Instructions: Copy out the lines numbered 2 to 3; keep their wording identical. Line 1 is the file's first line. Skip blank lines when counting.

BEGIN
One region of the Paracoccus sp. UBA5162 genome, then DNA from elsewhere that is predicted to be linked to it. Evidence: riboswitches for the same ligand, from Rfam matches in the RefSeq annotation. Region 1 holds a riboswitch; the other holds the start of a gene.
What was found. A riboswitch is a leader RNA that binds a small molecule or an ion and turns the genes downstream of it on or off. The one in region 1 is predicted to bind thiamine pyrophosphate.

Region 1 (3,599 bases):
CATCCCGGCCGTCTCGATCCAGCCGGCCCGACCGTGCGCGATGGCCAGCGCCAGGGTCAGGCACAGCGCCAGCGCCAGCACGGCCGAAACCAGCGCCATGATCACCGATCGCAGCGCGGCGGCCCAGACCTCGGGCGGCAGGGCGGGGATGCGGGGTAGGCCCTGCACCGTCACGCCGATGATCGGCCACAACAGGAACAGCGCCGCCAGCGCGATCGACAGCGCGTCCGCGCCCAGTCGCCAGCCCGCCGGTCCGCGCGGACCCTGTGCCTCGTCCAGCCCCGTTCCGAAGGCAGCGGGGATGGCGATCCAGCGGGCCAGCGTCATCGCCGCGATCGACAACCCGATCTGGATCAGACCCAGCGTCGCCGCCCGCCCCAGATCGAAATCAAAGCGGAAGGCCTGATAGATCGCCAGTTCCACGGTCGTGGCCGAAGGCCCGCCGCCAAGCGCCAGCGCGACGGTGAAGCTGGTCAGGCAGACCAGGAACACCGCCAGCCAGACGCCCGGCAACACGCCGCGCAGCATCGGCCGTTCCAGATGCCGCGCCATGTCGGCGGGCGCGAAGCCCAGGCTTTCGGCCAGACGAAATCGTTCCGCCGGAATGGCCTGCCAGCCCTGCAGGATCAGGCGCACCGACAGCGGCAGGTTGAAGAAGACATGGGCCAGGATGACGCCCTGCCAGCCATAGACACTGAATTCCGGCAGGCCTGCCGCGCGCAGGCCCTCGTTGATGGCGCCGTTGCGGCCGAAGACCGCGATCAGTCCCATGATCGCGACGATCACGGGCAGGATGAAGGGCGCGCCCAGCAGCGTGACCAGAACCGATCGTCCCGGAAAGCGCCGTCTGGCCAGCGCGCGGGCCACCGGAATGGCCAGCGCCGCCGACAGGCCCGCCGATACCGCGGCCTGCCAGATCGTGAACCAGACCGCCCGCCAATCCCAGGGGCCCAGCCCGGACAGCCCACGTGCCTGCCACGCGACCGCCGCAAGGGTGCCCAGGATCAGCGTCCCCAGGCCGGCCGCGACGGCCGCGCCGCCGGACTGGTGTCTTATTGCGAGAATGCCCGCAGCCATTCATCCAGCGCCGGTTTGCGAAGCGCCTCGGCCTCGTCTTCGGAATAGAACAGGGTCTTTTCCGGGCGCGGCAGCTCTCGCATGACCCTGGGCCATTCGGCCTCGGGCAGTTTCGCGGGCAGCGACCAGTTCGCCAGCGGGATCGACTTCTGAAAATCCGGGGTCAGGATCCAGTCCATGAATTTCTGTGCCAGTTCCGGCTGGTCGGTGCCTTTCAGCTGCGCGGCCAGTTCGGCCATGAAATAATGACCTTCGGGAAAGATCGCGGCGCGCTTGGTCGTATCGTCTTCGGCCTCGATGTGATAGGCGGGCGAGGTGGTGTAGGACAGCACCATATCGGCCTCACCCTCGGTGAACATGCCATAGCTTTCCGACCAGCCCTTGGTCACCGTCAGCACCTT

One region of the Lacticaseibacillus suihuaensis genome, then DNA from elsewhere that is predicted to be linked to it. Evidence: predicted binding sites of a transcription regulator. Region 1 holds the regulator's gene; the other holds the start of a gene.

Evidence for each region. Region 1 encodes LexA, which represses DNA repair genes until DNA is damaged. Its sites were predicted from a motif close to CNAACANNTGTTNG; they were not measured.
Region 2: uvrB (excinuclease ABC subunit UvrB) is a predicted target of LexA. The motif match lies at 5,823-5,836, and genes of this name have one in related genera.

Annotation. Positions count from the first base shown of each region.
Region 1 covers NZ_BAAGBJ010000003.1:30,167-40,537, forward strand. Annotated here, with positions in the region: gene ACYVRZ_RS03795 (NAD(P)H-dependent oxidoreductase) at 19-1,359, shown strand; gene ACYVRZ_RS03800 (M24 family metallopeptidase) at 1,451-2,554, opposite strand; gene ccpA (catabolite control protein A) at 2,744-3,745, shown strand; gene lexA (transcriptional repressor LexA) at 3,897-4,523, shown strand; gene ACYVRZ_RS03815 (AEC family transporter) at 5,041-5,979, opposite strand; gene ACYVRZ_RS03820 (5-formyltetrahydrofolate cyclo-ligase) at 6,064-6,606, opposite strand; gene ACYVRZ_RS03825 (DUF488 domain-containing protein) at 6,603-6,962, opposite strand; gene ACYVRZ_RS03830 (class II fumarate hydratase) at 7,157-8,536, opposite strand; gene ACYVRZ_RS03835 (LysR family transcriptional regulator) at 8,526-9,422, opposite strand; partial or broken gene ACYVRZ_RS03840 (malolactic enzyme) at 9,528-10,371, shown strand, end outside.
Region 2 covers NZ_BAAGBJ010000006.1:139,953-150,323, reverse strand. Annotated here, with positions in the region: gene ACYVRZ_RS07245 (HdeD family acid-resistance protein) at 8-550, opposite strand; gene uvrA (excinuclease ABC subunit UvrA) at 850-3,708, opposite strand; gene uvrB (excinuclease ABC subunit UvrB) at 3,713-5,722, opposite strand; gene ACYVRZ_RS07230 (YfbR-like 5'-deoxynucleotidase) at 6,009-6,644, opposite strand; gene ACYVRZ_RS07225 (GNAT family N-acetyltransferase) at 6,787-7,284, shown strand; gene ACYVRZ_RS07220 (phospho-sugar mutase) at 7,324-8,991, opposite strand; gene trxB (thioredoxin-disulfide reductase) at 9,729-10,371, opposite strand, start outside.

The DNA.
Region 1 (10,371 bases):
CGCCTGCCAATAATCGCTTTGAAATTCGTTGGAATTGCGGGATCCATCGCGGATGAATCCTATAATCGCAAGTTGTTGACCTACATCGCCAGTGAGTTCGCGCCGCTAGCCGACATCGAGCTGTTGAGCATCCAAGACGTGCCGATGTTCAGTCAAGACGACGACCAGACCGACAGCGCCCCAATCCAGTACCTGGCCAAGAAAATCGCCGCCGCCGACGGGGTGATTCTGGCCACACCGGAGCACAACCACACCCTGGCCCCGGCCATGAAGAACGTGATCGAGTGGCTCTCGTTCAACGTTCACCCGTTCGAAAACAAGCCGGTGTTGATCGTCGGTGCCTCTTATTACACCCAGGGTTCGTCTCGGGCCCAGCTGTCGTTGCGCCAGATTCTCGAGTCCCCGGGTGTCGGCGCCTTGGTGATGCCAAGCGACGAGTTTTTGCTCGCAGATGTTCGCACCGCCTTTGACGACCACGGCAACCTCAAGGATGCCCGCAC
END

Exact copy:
What was found. A riboswitch is a leader RNA that binds a small molecule or an ion and turns the genes downstream of it on or off. The one in region 1 is predicted to bind thiamine pyrophosphate.

Region 1 (3,599 bases):